Such confirmation may be waived, if the following conditions are met:

   (1) results are derived from an in vitro method whose scientific validity has been established by a validation study, according to internationally agreed validation principles;
   (2) results are adequate for the purpose of classification and labelling and/or risk assessment; and
   (3) adequate and reliable documentation of the applied method is provided.

1.5.  Grouping of substances and read-across approach

Substances whose physicochemical, toxicological and ecotoxicological properties are likely to be similar or follow a regular pattern as a result of structural similarity may be considered as a group, or ‘category’ of substances. Application of the group concept requires that physicochemical properties, human health effects and environmental effects or environmental fate may be predicted from data for reference substance(s) within the group by interpolation to other substances in the group (read-across approach). This avoids the need to test every substance for every endpoint. The similarities may be based on:

   (1) a common functional group;
   (2) the common precursors and/or the likelihood of common breakdown products via physical and biological processes, which result in structurally similar chemicals; or
   (3) a constant pattern in the changing of the potency of the properties across the category.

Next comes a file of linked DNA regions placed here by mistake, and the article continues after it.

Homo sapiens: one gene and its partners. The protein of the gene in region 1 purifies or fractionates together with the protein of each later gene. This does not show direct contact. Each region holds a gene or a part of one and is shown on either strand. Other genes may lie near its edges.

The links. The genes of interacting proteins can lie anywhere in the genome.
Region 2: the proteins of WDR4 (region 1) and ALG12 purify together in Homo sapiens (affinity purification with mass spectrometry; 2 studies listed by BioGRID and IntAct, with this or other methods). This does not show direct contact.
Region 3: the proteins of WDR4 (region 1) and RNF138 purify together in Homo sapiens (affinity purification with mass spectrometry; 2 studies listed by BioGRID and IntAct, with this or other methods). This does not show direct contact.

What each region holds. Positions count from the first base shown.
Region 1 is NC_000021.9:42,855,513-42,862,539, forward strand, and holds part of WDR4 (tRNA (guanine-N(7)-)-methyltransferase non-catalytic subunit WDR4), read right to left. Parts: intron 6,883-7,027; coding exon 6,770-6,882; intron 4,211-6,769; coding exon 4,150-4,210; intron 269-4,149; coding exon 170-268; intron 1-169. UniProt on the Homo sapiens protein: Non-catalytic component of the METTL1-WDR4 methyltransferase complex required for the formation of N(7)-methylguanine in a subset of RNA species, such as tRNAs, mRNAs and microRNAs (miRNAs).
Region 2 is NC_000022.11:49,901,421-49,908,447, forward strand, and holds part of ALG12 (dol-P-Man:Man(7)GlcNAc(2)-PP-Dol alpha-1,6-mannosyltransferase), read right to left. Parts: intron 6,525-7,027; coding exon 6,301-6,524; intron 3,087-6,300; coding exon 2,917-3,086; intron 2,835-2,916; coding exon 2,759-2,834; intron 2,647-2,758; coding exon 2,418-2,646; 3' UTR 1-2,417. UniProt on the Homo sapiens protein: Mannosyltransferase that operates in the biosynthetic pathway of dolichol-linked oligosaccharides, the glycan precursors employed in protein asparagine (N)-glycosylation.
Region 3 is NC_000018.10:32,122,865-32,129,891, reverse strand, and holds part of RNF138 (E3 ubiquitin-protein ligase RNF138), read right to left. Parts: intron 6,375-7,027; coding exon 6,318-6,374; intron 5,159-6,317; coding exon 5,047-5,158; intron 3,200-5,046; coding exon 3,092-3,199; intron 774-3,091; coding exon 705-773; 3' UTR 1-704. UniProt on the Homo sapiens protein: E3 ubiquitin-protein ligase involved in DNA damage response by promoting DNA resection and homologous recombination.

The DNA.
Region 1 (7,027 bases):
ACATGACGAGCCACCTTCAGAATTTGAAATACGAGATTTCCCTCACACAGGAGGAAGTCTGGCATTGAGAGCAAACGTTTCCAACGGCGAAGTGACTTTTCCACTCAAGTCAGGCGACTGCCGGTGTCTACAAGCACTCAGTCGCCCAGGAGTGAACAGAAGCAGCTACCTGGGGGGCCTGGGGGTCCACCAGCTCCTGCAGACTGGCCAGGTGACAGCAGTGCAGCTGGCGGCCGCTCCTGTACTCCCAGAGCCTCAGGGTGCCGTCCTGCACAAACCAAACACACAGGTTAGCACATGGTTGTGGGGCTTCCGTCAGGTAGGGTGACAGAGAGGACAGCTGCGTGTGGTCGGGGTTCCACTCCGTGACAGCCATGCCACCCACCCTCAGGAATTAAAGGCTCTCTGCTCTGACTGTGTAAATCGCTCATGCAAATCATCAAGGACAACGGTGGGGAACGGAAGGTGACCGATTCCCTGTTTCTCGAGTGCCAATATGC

If the group concept is applied, substances shall be classified and labelled on this basis.

In all cases results should:

   be adequate for the purpose of classification and labelling and risk assessment,
   have adequate and reliable coverage of the key parameters addressed in the corresponding test method,
   cover an exposure duration comparable to or longer than the corresponding test method if exposure duration is a relevant parameter, and
   adequate and reliable documentation of the applied method shall be provided.

2.  TESTING IS TECHNICALLY NOT POSSIBLE

Testing for a specific endpoint may be omitted, if it is technically not possible to conduct the study as a consequence of the properties of the substance: e.g. very volatile, highly reactive or unstable substances cannot be used, mixing of the substance with water may cause danger of fire or explosion or the radio-labelling of the substance required in certain studies may not be possible. The guidance given in the relevant test methods, more specifically on the technical limitations of a specific method, shall always be respected.

3.  PRODUCT-TAILORED EXPOSURE-DRIVEN TESTING

3.1.  Testing in accordance with sections 6 and 7 of Annexes II and III may be omitted based on exposure considerations.